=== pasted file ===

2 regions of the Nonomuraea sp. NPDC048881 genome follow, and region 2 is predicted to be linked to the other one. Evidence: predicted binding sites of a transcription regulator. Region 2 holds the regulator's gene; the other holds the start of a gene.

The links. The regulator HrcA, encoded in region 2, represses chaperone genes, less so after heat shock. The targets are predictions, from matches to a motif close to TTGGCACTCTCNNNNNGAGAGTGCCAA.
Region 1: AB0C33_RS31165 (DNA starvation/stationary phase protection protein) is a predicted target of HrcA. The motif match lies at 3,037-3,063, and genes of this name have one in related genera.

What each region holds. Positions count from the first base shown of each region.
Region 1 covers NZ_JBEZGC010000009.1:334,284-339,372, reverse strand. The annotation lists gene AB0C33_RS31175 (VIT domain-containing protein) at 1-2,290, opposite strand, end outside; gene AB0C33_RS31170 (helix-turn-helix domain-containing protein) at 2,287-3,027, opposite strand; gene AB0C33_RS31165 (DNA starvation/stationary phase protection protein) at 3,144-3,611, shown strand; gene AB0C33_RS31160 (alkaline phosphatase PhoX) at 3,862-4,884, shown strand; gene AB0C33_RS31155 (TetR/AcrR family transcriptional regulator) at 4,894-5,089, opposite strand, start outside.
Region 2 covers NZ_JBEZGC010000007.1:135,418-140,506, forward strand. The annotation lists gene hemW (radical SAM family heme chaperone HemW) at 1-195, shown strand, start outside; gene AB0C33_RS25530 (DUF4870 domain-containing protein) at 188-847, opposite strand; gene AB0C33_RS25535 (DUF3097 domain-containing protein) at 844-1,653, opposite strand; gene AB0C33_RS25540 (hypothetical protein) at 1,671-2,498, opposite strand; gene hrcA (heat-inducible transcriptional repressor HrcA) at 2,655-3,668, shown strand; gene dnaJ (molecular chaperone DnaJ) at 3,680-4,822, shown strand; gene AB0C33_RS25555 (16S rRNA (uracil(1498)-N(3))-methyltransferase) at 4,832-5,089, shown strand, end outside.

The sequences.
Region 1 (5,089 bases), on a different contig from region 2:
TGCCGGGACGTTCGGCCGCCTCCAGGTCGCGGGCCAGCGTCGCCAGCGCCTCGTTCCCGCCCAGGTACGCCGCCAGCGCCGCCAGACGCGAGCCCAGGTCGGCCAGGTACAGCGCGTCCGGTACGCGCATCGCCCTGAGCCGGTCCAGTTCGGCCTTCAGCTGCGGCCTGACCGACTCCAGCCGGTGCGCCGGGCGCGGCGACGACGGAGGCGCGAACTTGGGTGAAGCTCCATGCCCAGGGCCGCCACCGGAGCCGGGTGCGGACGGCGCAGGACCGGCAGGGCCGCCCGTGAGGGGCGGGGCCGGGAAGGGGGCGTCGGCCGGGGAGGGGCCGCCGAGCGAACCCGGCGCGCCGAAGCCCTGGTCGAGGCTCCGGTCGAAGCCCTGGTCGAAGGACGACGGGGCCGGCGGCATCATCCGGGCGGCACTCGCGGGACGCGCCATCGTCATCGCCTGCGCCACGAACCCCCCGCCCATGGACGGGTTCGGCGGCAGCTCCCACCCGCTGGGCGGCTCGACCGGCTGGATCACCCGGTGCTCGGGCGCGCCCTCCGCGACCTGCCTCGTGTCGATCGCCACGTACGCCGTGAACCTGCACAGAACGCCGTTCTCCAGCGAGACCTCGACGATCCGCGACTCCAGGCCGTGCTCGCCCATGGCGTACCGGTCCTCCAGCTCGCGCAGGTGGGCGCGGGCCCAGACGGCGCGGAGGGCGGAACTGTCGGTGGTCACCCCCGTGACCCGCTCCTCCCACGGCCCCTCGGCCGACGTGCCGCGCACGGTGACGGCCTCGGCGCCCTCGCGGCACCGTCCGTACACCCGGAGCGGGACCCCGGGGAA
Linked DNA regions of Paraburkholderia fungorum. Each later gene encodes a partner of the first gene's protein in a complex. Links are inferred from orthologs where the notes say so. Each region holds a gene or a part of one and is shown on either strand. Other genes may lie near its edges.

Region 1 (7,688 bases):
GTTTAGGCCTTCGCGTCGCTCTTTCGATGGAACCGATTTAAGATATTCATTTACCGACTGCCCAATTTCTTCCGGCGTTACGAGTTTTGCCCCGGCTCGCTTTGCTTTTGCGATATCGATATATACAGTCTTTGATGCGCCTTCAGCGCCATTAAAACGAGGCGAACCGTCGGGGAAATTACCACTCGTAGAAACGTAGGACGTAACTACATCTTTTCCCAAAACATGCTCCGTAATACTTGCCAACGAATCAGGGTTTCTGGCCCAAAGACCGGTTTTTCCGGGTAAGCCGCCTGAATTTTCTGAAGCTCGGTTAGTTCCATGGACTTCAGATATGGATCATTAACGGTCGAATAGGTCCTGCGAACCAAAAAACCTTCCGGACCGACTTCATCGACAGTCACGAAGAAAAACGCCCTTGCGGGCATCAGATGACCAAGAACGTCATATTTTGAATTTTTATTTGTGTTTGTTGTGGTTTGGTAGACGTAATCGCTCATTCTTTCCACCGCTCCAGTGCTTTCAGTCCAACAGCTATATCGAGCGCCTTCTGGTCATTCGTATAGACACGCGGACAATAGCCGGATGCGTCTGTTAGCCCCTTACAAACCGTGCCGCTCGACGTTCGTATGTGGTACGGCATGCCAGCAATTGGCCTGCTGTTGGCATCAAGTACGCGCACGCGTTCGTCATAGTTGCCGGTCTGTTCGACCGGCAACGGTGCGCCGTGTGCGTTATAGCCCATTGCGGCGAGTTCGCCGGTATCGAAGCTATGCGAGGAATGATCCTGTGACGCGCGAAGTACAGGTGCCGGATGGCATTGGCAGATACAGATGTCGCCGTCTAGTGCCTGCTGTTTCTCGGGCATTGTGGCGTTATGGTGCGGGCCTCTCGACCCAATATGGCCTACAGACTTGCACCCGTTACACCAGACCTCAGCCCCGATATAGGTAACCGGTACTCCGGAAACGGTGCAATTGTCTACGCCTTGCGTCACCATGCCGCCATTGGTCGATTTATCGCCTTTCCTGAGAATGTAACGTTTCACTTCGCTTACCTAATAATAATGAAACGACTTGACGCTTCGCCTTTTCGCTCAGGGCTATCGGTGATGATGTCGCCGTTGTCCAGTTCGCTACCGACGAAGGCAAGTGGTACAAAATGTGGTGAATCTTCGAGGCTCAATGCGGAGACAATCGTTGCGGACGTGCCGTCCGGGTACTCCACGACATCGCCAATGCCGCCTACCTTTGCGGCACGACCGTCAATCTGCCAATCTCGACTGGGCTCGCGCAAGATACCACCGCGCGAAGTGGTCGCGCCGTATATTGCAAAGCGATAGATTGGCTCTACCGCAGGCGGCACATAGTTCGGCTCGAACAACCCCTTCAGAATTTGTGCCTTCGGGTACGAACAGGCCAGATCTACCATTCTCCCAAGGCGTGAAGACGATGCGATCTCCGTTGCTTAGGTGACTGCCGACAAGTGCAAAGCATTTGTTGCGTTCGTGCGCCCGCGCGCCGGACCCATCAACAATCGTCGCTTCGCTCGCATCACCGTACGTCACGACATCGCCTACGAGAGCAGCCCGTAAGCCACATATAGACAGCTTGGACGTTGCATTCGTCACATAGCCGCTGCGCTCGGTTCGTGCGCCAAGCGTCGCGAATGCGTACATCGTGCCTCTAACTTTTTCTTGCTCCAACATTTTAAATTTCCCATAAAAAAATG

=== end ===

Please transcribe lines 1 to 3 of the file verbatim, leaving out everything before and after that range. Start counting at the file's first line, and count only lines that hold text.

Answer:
2 regions of the Nonomuraea sp. NPDC048881 genome follow, and region 2 is predicted to be linked to the other one. Evidence: predicted binding sites of a transcription regulator. Region 2 holds the regulator's gene; the other holds the start of a gene.

The links. The regulator HrcA, encoded in region 2, represses chaperone genes, less so after heat shock. The targets are predictions, from matches to a motif close to TTGGCACTCTCNNNNNGAGAGTGCCAA.
Region 1: AB0C33_RS31165 (DNA starvation/stationary phase protection protein) is a predicted target of HrcA. The motif match lies at 3,037-3,063, and genes of this name have one in related genera.